Voter participation in local and municipal elections is low. Of the nationwide voting block, a mere 27 percent take part in their respective local elections. This number is only more glaring when the 500,000 local, electable positions across the US are in charge of $2 trillion collectively. This is spending power which could prove transformative provided it’s funneled into the communities and institutions that need it most.
Enter Arvind Sridhar, Shivesh Mehrotra, and Lucien Gaitskell. Together they developed Candivote, an online platform intended to raise participation in local elections by matching voters with candidates whose policies appeal to them. For the team, the creation of this platform is particularly timely; Sridhar and Mehrotra are both incoming college freshmen at Brown and Yale University, respectively, and Gaitskell is a rising senior at Providence’s Wheeler School.
Candivote itself is the product of many long days of research. First launched in early June, it was refined in July as they reached out to local candidates, who answer the same questions as voters to ensure accuracy in the matching process. These questions take the form of scenarios regarding budget delegation, asking participants to designate whether they agree or disagree and rank the level of importance. Most importantly, this questionnaire is free and therefore accessible; most recently, the platform was used in the mayoral elections in Cranston and Warwick, but Sridhar has high hopes for the app’s future.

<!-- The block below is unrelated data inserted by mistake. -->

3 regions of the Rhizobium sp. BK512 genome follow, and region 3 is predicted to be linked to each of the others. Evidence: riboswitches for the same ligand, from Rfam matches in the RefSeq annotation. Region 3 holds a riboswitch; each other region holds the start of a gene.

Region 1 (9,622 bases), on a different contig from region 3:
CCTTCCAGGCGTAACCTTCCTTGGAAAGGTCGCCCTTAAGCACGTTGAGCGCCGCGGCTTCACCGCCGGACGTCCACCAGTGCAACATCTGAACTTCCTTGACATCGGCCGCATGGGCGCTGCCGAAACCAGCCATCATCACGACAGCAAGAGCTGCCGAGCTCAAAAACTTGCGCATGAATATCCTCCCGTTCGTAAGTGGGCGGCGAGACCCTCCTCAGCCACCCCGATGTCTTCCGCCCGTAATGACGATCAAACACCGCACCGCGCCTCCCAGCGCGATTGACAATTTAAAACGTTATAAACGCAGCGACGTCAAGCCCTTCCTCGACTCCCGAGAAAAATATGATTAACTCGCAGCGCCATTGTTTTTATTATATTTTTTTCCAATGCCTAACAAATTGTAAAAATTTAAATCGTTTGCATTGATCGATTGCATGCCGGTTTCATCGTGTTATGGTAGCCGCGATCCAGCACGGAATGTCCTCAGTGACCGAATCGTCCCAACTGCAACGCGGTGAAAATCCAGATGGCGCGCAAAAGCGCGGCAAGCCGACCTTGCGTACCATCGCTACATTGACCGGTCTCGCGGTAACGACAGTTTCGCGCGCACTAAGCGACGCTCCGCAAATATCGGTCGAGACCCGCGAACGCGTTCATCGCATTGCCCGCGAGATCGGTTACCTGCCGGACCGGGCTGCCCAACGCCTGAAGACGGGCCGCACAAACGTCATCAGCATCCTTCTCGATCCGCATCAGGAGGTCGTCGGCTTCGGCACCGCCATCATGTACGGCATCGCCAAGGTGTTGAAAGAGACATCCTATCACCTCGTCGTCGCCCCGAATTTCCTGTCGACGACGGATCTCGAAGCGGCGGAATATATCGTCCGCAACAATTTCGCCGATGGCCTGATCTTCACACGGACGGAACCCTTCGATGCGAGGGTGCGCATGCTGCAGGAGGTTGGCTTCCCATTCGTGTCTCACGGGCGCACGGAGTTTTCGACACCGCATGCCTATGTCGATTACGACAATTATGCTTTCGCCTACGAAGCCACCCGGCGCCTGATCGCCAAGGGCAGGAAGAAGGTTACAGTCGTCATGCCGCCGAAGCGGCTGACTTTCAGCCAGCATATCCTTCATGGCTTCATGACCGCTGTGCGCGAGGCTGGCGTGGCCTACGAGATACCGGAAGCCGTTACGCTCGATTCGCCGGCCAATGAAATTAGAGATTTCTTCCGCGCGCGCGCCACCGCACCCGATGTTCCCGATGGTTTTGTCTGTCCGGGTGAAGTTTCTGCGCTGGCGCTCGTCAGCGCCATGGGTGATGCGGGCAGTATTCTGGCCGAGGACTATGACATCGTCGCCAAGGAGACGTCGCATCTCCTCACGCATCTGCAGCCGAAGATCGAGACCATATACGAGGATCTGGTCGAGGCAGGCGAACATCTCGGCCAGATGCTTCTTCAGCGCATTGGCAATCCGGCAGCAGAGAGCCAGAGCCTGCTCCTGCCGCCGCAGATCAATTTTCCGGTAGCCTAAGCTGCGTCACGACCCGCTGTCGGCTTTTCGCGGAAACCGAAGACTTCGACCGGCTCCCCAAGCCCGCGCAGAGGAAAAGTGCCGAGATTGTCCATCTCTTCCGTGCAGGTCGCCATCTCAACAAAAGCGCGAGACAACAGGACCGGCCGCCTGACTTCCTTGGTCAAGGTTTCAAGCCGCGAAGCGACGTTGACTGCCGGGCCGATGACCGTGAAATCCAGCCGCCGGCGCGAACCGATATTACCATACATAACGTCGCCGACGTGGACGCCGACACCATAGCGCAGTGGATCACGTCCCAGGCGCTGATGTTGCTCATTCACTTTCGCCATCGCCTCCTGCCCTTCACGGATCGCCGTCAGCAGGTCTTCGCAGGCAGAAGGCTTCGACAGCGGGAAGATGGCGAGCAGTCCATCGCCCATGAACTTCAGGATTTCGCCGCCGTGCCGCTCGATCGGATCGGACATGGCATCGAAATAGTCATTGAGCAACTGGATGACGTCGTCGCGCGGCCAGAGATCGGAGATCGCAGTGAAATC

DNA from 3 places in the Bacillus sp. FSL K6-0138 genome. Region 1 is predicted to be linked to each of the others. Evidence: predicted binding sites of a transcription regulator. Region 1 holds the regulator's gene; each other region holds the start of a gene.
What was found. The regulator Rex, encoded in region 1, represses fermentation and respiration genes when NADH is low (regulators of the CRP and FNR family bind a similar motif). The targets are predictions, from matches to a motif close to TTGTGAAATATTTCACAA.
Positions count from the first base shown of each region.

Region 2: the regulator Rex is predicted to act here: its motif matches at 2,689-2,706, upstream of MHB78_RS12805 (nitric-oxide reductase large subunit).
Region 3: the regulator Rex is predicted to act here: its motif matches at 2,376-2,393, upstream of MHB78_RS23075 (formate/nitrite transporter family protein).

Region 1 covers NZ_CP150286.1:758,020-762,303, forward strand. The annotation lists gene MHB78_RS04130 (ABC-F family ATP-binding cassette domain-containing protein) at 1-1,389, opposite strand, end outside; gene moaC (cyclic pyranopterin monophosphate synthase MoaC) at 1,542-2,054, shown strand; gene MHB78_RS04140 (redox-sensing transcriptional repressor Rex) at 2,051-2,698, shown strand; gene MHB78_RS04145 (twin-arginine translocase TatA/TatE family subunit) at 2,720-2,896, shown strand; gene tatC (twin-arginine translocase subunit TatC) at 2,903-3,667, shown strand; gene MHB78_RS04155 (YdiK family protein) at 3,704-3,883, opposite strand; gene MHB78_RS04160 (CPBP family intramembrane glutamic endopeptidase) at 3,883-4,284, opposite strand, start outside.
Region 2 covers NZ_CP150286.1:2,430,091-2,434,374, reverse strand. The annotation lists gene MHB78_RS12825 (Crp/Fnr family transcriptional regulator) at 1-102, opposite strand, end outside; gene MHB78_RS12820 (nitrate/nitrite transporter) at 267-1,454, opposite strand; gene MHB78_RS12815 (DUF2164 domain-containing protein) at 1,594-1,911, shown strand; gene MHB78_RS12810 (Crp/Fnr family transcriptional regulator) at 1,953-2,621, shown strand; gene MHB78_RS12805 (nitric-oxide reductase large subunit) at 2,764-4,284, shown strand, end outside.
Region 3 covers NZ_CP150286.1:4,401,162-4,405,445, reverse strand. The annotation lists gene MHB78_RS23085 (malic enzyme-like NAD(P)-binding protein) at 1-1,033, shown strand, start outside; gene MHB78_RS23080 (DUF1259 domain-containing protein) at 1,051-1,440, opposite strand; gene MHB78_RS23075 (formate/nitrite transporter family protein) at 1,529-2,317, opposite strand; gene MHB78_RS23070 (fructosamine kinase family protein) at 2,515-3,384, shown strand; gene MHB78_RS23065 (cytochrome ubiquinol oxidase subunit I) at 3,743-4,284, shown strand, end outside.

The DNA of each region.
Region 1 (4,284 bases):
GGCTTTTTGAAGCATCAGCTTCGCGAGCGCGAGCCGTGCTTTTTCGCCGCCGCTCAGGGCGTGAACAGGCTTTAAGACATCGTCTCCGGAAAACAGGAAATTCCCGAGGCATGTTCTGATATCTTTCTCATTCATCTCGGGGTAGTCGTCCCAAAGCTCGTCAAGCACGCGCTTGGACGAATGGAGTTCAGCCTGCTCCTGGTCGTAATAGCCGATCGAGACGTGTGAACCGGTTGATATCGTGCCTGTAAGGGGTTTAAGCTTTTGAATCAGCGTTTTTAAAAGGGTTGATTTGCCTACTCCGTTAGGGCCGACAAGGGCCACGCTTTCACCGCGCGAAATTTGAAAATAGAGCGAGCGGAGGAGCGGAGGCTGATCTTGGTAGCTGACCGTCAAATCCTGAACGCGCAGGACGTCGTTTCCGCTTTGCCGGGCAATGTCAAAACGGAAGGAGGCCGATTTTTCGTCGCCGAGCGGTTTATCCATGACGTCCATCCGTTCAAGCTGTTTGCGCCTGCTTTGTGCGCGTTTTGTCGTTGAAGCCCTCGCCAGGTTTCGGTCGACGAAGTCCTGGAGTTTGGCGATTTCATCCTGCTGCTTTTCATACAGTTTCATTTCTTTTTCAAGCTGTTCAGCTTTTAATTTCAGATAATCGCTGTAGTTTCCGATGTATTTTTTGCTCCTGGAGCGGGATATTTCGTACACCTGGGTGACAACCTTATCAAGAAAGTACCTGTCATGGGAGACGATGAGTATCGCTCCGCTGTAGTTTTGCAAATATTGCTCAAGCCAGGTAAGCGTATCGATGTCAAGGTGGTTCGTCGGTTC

“We also plan to explore the possibility of applying our ‘ground-up’ mentality to state and national elections as we continue to grow,” Sridhar says. “Ideally, we hope that Candivote will become a tool to make all elections across the country transparent, increasingly equal, and more representative of our values and ideals as voters. Who knows, maybe Candivote will be available to use for the 2024 presidential election in a few years!”